Half of the assessment of the Earth’s current climate is to be based on crystal ball gazing, which usually means reliance on unreliable climate models that keep showing levels of warming which fail to occur.
The IPCC appears to have secretly changed the definition of what constitutes ‘climate’ by mixing existing and non-existing data, says The GWPF.
The definition of ‘climate’ adopted by the World Meteorological Organisation is the average of a particular weather parameter over 30 years.
It was introduced at the 1934 Wiesbaden conference of the International Meteorological Organisation (WMO’s precursor) because data sets were only held to be reliable after 1900, so 1901 – 1930 was used as an initial basis for assessing climate. It has a certain arbitrariness, it could have been 25 years.
For its recent 1.5°C report the IPCC has changed the definition of climate to what has been loosely called “the climate we are in.” It still uses 30 years for its estimate of global warming and hence climate – but now it is the 30 years centred on the present.
There are some obvious problems with this hidden change of goalposts. We have observational temperature data for the past 15 years but, of course, none for the next 15 years. However, never let it be said that the absence of data is a problem for inventive climate scientists.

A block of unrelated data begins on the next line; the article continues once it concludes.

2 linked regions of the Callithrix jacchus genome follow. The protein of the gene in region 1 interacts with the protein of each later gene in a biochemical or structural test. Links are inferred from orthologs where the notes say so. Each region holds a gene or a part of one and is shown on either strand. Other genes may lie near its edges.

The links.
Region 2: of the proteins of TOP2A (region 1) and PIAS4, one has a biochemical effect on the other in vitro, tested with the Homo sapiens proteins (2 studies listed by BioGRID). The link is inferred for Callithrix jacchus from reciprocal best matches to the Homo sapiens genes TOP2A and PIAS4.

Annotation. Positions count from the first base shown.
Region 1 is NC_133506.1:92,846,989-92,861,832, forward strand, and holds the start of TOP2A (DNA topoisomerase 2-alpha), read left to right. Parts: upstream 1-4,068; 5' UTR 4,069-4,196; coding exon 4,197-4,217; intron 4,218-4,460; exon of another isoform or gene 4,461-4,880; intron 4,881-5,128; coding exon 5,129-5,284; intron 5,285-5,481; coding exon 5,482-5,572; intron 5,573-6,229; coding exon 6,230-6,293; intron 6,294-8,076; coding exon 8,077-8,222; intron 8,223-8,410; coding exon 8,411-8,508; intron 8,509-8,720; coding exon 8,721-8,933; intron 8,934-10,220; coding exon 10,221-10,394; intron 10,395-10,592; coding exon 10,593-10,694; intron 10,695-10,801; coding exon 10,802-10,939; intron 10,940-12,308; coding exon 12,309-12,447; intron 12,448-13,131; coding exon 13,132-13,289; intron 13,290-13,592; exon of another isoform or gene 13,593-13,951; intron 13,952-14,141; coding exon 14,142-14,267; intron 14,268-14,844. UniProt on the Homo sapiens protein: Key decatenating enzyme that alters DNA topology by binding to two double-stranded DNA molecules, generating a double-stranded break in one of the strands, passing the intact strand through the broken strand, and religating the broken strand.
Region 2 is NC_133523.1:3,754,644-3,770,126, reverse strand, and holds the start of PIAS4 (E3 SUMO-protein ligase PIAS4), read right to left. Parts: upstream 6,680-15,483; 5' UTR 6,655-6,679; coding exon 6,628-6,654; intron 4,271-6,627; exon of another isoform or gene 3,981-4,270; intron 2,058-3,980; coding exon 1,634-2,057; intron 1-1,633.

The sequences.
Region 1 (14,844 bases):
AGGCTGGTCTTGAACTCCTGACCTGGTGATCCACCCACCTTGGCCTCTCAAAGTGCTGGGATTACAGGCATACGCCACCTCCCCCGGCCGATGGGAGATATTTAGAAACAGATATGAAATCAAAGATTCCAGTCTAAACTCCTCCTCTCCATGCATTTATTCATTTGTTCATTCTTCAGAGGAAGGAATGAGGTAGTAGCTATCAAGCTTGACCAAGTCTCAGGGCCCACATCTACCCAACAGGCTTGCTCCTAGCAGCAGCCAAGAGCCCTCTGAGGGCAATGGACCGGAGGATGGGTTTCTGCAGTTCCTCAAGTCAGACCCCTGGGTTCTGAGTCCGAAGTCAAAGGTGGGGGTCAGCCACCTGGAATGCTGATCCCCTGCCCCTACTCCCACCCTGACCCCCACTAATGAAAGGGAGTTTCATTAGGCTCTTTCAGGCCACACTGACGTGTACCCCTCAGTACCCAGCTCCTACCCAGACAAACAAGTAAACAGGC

Global warming is now defined by the IPCC as a speculative 30-year global average temperature that is based, on one hand, on the observed global temperature data from the past 15 years and, on the other hand, on assumed global temperatures for the next 15 years.
This proposition was put before the recent IPCC meeting at Incheon, in the Republic of Korea and agreed as a reasonable thing to do to better communicate climate trends.
Astonishingly, this new IPCC definition mixes real and empirical data with non-existing and speculative data and simply assumes that a short-term 15-year trend won’t change for another 15 years in the future.
However, this new definition of climate and global warming is not only philosophically unsound, it is also open to speculation and manipulation. It is one thing to speculate what the future climate might be; but for the IPCC to define climate based on data that doesn’t yet exist and is based on expectations of what might happen in the future is fraught with danger.
This strategy places a double emphasis on the temperature of the past 15 years which was not an extrapolation of the previous 15 years, and was not predicted to happen as it did. Since around the year 2000, nature has taught us a lesson the IPCC has still not learned.
via Tallbloke’s Talkshop
October 29, 2018 at 01:46PM